Published on: January 21, 2019
FOR IMMEDIATE RELEASE
Toronto, January 21, 2019—In academia, papers and theses are one way to test the ability of students to use written words for communicating ideas and arguments. Yet students sometimes ask editors to provide a full gamut of editorial services.
To address this, the Editors' Association of Canada (Editors Canada) first developed Guidelines for Ethical Editing of Theses / Dissertations in 2005. We are pleased to announce the association has updated these free guidelines for ethical editing of papers at the graduate and doctoral level. We have also added a second set of free guidelines to cover undergraduate papers.
Along with the updated Guidelines for Ethical Editing of Graduate Student Texts, we are pleased to offer the new Guidelines for Ethical Editing of Undergraduate Student Texts in response to demand from undergraduate students and professors.
The guidelines are based on research with university administrators and members of Editors Canada who have experience in working with student texts. They also refer to the latest edition of Professional Editorial Standards for clear definitions of the scope of the editor's work.
Clear and concise
The guidelines offer practical, plain language suggestions for editors who embark on student papers.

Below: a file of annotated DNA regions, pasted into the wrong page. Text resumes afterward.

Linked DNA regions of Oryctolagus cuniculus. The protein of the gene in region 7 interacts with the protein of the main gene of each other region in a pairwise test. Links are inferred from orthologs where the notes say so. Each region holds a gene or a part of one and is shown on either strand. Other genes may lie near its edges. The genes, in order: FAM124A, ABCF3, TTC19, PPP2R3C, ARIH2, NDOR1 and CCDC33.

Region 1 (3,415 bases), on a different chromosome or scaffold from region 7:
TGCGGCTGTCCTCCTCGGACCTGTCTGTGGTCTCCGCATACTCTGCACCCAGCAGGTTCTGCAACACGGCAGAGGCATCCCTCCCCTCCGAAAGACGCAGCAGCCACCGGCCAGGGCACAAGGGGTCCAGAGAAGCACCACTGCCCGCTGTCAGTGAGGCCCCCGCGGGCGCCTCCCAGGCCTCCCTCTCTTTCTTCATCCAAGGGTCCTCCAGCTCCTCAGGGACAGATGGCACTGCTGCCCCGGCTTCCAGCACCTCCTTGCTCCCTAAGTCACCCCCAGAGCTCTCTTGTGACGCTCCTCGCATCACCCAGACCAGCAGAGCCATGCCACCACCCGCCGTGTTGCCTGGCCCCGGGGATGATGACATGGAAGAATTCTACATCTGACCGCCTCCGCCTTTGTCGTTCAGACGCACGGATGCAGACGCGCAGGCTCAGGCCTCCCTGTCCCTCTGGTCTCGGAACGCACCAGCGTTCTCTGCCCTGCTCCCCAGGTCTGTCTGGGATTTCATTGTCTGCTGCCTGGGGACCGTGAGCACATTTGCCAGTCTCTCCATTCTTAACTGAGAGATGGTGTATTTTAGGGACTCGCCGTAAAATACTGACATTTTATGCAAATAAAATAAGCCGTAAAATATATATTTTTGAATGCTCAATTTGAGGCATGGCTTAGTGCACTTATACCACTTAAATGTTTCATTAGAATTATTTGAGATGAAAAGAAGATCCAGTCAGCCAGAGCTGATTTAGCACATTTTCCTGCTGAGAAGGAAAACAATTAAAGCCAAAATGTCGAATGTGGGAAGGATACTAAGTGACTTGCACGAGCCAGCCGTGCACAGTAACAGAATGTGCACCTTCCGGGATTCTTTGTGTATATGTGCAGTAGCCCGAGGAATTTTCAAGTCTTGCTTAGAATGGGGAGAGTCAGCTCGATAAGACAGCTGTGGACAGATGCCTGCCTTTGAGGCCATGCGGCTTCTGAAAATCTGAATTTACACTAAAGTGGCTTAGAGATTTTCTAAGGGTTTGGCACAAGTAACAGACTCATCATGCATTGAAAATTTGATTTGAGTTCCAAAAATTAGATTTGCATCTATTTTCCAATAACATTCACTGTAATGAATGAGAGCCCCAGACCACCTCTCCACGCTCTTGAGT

In addition to the guidelines, we've created a permission form to be co-signed by the editor, the student, and the supervisor, stipulating what the editor may do.
Visit the Editors Canada website to download Guidelines for Ethical Editing of Graduate Student Texts and Guidelines for Ethical Editing of Undergraduate Student Texts for free now.
Our thanks to Editors Canada member Mary Rykov, PhD, who led the current revisions, and the dedicated volunteers who contributed to the creation of these resources.
About Editors Canada
Editors Canada began in 1979 as the Freelance Editors' Association of Canada to promote and maintain high standards of editing. In 1994, the word "Freelance" was dropped to reflect the association's expanding focus to serve both freelance and in-house editors. As Canada's only national editorial association, it is the hub for 1,300 members and affiliates, both salaried and freelance, who work in the corporate, technical, government, not-for-profit and publishing sectors. The association's professional development programs and services include professional certification, an annual conference, seminars, webinars, and networking with other associations. Editors Canada has five regional branches: British Columbia; Saskatchewan; Toronto; Ottawa–Gatineau; and Quebec, as well as smaller branches (called twigs) in Barrie, Calgary, Edmonton, Manitoba, Kitchener-Waterloo-Guelph, Hamilton/Halton, Kingston, Nova Scotia, and Newfoundland and Labrador.
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